By guest authors Irina Patterson and Candice Arnold
Ho: Whenever we turn down companies, they always ask whether we can refer them to other investors. Sometimes the company would be better suited for certain investors who we might know and if there is a fit, we’ll refer them.
But in general, we don’t like getting referrals of companies that other people have rejected, unless they know that this particular company might fit our strategy and they know us well and they think it’s a good match. Certainly, we’ll take those referrals. But if it’s just a random referral . . . if somebody kept referring us deals like that that were not highly qualified for us, that relationship would not be a very good relationship and we would not pay attention to their next referral.
Irina: What do you think funded companies should do to improve their chances of success?
Ho: Whether it’s angel backed or venture backed, I think what we try to get companies to do is really focus on getting to profitability. One of the main reasons that people want to be entrepreneurs is they want to work for themselves. They want to control their own destinies and until you get to a point where you’re at cash flow positive, you don’t control your own destiny.
You’re at the mercy of bankers or investors – VCs or angels. You want to get to the point where you control your own destiny and you have a viable business. Some of those viable businesses could become just good lifestyle businesses and some of them could end up becoming home runs but until you get to that sustainable level, you are severely at risk.
A couple other things really is we have our entrepreneurs think a lot about building their teams and what kind of people they want to have around them. Certainly for us, as I mentioned, it’s very important who we’re working with, what kind of people we’re working with.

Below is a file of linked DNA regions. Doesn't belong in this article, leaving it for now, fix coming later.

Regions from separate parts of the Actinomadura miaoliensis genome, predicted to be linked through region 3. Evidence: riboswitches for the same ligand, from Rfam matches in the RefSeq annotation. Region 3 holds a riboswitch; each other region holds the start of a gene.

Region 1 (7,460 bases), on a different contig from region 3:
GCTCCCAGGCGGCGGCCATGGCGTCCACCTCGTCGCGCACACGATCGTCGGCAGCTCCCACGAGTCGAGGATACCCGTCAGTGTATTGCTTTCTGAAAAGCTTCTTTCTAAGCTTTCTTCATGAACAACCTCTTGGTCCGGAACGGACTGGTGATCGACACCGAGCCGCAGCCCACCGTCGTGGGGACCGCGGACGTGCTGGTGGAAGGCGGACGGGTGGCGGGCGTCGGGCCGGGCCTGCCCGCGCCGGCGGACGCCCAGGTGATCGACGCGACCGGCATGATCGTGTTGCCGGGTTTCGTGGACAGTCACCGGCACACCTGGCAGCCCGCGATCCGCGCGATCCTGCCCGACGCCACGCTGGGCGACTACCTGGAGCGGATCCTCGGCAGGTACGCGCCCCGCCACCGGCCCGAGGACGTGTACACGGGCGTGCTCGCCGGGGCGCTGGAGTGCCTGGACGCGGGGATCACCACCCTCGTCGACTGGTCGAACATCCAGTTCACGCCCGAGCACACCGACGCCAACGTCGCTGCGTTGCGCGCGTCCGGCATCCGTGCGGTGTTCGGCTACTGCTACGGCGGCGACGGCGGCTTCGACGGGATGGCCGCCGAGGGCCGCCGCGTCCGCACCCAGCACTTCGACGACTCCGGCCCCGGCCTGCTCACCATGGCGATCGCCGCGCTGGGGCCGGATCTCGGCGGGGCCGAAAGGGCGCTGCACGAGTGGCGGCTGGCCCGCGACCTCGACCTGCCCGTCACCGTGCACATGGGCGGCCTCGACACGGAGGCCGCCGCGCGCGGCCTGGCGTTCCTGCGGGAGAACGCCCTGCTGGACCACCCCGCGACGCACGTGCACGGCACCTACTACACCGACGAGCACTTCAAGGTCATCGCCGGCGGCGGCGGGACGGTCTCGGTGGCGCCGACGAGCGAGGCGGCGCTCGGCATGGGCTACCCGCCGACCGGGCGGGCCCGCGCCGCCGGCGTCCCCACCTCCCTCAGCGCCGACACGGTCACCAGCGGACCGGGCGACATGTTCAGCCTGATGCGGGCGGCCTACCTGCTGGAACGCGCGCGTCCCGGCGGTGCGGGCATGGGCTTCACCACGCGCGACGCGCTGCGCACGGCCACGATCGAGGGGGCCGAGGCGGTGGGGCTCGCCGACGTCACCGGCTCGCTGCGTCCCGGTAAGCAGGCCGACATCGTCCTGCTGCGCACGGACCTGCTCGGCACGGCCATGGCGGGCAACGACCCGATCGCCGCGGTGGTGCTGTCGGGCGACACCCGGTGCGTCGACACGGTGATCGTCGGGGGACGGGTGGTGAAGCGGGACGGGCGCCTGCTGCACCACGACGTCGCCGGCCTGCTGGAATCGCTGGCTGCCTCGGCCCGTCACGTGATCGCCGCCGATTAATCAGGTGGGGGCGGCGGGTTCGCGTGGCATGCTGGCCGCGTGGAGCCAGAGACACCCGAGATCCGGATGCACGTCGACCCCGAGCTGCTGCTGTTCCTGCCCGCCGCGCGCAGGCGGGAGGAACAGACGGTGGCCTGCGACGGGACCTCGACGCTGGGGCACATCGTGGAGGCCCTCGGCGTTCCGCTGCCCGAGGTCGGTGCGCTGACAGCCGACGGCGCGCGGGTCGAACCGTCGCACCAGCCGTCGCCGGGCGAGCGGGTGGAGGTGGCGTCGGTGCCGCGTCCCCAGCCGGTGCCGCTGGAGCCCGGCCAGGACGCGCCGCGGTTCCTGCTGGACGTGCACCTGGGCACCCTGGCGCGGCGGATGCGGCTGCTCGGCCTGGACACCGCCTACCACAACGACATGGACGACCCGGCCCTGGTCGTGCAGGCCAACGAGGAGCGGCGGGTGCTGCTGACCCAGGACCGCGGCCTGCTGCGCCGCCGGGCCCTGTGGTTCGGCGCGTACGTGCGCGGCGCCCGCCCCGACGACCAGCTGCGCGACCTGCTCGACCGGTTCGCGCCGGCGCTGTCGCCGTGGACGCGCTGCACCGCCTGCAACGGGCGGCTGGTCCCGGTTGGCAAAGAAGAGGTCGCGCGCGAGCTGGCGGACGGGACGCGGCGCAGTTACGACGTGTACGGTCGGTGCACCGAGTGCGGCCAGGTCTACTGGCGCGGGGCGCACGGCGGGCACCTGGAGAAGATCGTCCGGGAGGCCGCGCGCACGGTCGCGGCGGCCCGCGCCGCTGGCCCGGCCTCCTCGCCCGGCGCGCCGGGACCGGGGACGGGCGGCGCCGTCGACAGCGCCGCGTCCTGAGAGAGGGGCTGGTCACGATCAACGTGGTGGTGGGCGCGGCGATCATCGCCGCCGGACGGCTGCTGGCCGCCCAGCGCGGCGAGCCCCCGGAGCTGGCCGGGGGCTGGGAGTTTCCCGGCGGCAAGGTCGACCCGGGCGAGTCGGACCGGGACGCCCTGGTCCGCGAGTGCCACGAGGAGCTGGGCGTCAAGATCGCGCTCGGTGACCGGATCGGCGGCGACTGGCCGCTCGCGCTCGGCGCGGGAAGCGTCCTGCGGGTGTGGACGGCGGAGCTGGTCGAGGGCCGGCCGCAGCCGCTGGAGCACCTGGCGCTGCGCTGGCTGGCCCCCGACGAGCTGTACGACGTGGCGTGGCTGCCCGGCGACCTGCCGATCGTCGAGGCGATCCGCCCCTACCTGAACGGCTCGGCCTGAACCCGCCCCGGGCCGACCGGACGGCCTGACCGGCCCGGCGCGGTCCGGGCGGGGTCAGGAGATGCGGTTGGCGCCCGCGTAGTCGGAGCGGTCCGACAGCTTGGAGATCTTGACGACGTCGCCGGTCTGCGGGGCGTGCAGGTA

Whether a business succeeds or fails sometimes depends on factors beyond our control.
But one of the things that we can control is what kind of people we work with. If you work with really good people, it makes the job fun. If you work with not so great people, maybe you’ll end up making money, but maybe you’ll end up having not so much fun and it is not a good life. So, think about the team that you pull together – these are people who you will be working together for a long time.
Ho: The third thing is really think about is how do you build lasting competitive advantages? What Warren Buffett likes to talk about is moats – building deeper and wider moats.
How do you widen and deepen your moats? If every single day you’re figuring out how to build a bigger moat, a bigger competitive advantage, that will buy you more time to keep building a bigger and bigger business.
Ho: As we say, “If you’re profitable, that allows you to be more patient, buys you more time.” Right? Because you’re not running out and you’re not desperate.
If you have great competitive advantages, that allows you to be even more patient. It gives you more time. If you don’t have competitive advantages, guess what, somebody who goes out and raises $50 million in funding or somebody else who comes after you discovered a great market, maybe it’s a hot market, you’re going to get crushed over time.
So, if you’re not every day building something that’s special, that’s different, that’s differentiated and that somehow builds increasingly competitive advantages over time, your business is severely at risk. It doesn’t matter if you’re a $100 million profitable business. You could be crushed overnight, especially in the tech business.
I think those are the three key things that we have people think about.
Irina: What about venture capital funds? What do they need to do to survive and thrive?
Ho: I think our primary job is to help entrepreneurs build really great companies. At the end of the day, the venture capital business is a hits-driven business. You know about the 80/20 rule: 80% of the returns coming from 20% of the deals. The 80/20 is not just some venture rule. You see that everywhere, in the financial world, in nature.
But think about the extremes of 80/20 rule. Let’s say you apply the 80/20 rule to the top 20% of companies. That means 20% of the 20% is 4% of the companies. It’s a pretty skewed result when you have 4% of the companies producing 64% of the profits, or almost two-thirds.
You can apply the 80/20 rule again, that means you have 0.8%, less than 1% of deals producing more than half of all your profits. It’s really the outliers that produce the mega returns.
It’s hard to predict what’s going to be the homerun.
There’s no way I would have predicted something like Twitter or Facebook would have been really big. It’s hard to predict upfront. Back the entrepreneurs, try to build a lot of value with very little capital, and then once in a while you can get a really big return and build a pretty big business.
Irina: Thank you, Ho. Really great insights.